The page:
Maternal separation anxiety

Parenthood presents us with a new reality that we have never been confronted with.We walk into a hospital as single individuals and we walk out with a plus one. We stay with the little ones for four to five months and one day we have to go back to work and this gives any parent some form of anxiety.

This, of course, excludes the mom that is desperate to go back to work even after a month of giving birth.

I always emphasize how different our journeys as parents are, although we experience very
similar things. So there is no, and can never be a, one size fits all approach to parenting.
When my daughter turned 4 1/2 months we hired a nanny who has become my right-hand woman.

I decided to attend an event one weekend, which was going to mark the first time I would be away from my daughter, leaving her in the care of someone that is not related to me. I got into the car, and as it backed out the driveway, I cried like a baby because I felt like I was leaving my child with a total stranger. I have no idea who this woman really is. Can I really trust her with my child? My nanny proved to be a real G though.

She kept sending me unsolicited updates and pictures which helped me relax and not fret about the baby is doing, or whether or not she is coping with her. Sage journals describe maternal separation anxiety as feelings of anxiety that mothers experience when they are separated from their children, particularly when they are still in their infancy. Separation anxiety is a known reality for both moms and babies and it is very natural so my first point of encouragement is this you are not going crazy and don’t beat yourself up about it it’s all part of the journey.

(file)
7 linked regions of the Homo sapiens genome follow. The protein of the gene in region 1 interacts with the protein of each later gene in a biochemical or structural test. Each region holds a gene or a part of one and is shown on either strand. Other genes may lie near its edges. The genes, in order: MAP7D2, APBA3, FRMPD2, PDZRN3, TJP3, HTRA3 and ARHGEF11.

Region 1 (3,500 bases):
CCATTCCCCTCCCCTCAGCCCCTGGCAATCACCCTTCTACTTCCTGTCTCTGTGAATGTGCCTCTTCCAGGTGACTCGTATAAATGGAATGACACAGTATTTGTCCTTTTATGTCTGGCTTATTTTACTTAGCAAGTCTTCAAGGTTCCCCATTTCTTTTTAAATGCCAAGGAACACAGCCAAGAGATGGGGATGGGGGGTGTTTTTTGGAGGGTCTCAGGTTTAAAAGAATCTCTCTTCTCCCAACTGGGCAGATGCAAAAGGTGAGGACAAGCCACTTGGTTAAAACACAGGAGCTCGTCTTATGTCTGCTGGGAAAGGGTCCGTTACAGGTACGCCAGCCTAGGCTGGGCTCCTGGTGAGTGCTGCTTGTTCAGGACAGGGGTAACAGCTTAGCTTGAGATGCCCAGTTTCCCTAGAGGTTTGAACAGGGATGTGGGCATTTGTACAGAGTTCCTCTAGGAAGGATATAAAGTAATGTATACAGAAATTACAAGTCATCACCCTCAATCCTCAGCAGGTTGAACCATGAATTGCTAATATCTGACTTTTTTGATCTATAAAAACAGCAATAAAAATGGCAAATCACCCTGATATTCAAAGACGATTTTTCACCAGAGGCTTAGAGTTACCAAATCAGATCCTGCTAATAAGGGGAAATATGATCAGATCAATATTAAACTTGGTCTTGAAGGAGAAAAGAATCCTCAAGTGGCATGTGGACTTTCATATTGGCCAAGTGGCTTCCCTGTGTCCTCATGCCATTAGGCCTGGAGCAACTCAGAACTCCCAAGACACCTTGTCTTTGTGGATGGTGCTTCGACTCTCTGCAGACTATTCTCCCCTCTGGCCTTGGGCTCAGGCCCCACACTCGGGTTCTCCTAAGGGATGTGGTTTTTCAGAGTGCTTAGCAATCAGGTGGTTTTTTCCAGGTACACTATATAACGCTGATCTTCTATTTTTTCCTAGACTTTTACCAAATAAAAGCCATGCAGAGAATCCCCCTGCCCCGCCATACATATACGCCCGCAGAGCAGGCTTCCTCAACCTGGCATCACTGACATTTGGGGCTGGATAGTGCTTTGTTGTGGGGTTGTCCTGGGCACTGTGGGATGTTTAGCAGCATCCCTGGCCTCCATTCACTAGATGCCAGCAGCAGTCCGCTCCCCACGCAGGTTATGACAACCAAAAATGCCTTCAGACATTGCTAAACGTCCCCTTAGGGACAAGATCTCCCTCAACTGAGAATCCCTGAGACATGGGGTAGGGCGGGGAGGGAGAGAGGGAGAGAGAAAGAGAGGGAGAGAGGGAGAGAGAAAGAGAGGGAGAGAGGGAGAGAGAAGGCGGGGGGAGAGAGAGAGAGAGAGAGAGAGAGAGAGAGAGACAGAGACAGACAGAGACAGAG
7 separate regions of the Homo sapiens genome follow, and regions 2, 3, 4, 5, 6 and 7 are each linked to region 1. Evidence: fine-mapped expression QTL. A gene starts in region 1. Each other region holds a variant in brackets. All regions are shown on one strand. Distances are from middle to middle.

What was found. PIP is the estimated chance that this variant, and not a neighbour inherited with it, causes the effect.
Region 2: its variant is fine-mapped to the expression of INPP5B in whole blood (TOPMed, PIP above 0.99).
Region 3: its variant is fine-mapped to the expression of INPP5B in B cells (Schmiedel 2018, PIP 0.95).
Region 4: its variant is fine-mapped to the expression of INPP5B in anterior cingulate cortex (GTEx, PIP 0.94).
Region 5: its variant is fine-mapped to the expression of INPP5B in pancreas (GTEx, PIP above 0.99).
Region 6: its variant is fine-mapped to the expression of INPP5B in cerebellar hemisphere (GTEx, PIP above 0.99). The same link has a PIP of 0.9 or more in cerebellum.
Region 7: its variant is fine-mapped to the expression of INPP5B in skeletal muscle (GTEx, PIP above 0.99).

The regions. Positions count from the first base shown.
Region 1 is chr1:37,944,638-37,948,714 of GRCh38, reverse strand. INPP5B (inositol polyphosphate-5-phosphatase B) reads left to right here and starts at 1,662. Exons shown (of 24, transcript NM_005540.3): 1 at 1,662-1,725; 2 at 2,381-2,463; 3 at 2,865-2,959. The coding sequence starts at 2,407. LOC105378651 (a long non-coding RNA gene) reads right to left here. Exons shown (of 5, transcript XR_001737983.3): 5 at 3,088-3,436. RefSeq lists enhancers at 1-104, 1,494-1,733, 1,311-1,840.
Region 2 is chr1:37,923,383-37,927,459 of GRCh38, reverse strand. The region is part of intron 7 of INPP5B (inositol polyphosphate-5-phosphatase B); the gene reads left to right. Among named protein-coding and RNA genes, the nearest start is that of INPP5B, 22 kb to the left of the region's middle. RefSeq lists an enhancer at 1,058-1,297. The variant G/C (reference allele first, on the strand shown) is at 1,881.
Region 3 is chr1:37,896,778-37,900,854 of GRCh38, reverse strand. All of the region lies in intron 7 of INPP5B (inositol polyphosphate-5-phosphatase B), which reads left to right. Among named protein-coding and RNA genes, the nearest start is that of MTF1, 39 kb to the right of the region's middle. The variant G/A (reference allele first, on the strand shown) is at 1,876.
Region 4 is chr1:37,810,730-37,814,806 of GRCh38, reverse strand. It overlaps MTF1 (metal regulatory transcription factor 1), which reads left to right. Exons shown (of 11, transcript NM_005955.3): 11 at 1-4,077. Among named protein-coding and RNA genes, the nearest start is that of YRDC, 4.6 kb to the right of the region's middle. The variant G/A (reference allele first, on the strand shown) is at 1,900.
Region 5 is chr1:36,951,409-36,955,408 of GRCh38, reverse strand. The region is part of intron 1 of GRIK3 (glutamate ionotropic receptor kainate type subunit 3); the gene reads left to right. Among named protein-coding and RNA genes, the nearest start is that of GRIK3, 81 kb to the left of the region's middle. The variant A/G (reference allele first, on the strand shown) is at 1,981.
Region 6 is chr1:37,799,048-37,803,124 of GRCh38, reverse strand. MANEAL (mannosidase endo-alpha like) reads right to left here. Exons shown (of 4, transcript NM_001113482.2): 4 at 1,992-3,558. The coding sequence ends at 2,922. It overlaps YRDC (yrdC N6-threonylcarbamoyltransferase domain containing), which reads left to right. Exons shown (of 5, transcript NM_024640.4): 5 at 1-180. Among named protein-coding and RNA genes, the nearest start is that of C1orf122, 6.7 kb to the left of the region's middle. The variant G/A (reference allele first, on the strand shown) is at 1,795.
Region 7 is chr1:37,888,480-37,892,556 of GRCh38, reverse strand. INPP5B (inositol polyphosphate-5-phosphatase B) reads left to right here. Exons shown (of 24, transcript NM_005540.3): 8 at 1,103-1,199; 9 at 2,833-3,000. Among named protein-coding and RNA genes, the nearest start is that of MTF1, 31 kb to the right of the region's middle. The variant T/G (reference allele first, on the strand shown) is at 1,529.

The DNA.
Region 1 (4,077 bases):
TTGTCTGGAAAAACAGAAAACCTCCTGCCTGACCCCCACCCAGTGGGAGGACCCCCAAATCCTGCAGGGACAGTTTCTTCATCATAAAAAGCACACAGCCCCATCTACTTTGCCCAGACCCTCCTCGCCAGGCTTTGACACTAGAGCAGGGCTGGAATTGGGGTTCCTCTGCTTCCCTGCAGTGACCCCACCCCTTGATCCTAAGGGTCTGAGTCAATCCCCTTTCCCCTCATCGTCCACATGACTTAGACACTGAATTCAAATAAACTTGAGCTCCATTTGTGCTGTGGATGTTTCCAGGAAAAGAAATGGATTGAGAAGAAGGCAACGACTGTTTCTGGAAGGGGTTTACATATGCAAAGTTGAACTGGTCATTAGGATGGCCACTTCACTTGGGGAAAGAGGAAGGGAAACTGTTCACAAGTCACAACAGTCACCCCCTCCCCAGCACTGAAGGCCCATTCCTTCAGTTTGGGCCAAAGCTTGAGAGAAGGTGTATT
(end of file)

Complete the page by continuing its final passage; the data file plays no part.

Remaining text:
I have come to realize and understand that moms deal with the emotions that come with parenting
way different from dads. I could say that does the very logical about things. So they don’t get as overwhelmed as a mom but they have to go to work they’re not disengaged from the process which we just feel things are much stronger than they do plus our hormones are still all over the place after birth.

As a mom, your newly found mission is to ensure that your child is protected, and we are consumed by guilt when we feel like we are not in a position to do the protecting ourselves.
This is why it is so easy for us to be overcome by those feelings of fear and anxiety when we leave our tiny humans with grandparents or their nannies.

Below are a few pointers on how to cope with maternal separation anxiety.